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When it comes to identifying a practice’s top cybersecurity threat, look beyond the hackers and email scammers.
When it comes to identifying a practice’s top cybersecurity threat, look beyond the hackers and email scammers. Instead, physicians and practice administrators need only glance around the office.
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Cyber criminals’ success depends on tricking busy, distracted workers into clicking on links or attachments that will enable them to download ransomware onto the user’s device, where it can infect the network and lock up all data until a ransom is paid.
“Cyber criminals think that if they can attack your system long enough to cause you to panic, they can get you to pay almost anything to get your system back,” says Cathy Bryant, manager of product development and consulting services at Austin-based Texas Medical Liability Trust (TMLT), which offers cyber liability coverage to physicians and is the state’s largest medical malpractice carrier.
Healthcare organizations must develop and foster a culture of cybersecurity to protect against outside threats. This means making health data security a business priority. Here are some ways to create this culture among the staff:
Appoint an employee or outsourced firm to oversee information security.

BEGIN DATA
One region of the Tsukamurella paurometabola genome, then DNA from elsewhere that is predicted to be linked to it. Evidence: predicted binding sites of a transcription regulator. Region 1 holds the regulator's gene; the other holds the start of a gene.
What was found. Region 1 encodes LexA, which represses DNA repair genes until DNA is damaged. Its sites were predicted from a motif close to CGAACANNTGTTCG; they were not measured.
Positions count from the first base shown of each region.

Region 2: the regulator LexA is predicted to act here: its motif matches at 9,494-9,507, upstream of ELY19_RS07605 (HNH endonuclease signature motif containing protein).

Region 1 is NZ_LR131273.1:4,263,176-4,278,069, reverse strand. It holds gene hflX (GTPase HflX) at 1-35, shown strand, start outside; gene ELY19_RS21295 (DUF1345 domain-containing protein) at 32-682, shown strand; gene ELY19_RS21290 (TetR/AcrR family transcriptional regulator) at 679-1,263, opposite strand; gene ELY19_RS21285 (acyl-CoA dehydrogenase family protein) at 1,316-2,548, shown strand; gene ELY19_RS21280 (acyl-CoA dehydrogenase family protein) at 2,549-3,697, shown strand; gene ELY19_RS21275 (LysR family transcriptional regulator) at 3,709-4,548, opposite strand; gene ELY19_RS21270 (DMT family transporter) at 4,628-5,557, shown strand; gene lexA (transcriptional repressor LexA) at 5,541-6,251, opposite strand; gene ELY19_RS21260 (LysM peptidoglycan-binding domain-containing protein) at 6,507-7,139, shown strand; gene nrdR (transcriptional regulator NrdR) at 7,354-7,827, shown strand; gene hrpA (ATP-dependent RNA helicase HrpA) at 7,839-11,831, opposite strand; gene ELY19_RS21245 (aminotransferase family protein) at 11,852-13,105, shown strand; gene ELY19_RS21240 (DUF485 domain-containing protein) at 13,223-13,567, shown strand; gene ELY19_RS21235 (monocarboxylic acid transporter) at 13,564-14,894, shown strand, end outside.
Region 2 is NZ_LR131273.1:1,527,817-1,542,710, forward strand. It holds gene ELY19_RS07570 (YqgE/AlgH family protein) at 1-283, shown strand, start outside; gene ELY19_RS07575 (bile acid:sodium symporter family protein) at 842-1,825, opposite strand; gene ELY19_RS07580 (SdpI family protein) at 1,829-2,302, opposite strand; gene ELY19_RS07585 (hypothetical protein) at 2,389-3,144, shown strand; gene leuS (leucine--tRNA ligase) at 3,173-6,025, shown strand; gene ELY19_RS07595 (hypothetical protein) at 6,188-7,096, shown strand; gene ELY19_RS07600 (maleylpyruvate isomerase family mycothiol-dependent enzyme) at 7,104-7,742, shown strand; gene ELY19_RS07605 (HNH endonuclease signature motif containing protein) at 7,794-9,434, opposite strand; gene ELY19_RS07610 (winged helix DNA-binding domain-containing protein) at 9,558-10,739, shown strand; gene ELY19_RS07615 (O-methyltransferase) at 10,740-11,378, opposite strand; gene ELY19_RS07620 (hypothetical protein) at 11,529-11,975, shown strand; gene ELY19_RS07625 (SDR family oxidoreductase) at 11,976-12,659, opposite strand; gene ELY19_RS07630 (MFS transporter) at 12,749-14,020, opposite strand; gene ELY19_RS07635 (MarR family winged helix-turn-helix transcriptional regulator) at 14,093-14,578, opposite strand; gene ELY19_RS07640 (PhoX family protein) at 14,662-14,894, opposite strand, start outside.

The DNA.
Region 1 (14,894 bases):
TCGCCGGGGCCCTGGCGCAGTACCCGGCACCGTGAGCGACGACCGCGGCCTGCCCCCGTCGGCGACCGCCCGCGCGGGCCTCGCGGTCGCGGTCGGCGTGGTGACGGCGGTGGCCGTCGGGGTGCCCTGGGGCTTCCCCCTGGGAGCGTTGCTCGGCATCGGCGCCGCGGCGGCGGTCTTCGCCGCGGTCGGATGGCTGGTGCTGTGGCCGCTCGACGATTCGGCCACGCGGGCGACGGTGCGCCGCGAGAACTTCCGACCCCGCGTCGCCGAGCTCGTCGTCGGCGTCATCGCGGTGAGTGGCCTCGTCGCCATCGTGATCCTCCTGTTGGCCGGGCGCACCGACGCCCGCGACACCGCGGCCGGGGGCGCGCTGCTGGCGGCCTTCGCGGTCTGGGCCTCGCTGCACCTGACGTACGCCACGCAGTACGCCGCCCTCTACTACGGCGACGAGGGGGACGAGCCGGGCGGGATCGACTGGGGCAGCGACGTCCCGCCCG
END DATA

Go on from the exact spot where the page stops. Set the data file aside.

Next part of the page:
Conduct a comprehensive risk analysis. Identify every place where the practice stores protected health information, financial data and other sensitive information and determine how the data may be vulnerable to an attack or breach, says Daniel Klein, JD, a Dallas attorney who specializes in data security and HIPAA compliance at Kane Russell Coleman Logan PC.
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Craft a risk management plan. It should address how the practice will mitigate the risks that were uncovered during the risk analysis, Klein says.
Develop security policies and procedures. These should address how the practice will respond to incidents; who should, and shouldn’t, have access to protected health information; and how the practice will encrypt data-for starters. These documents should be updated whenever changes occur that involve sensitive data, such as switching from a server- to a cloud-based EHR, Bryant suggests.
Install software updates as soon as they’re available. Software companies release patch updates when they’ve identified software vulnerabilities, Bryant says.
Back up all data, but don’t store it on the network. Perform regular data backups and store this information separately from the organization’s network, Klein says. The more often the data is backed up, the less data that will be lost if a breach occurs. Be sure to test the backup data regularly to make sure it can actually be accessed when it’s needed, he adds.
Provide employees with up-to-date security awareness training.
Do employees know how to recognize spam emails?
(Employees open roughly one in every three phishing emails, according to Verizon’s 2016 Data Breach Investigations Report.) Smaller practices may want to outsource training or rely on web-based training from a reputable vendor, Bryant says.
Invest in a cyber liability policy. Some medical malpractice insurance policies include coverage for a cyberattack, but it’s often inadequate for responding to an incident. Once the practice hires an attorney, notifies patients and pays for a forensics investigation, the costs can easily exceed six figures, Bryant says.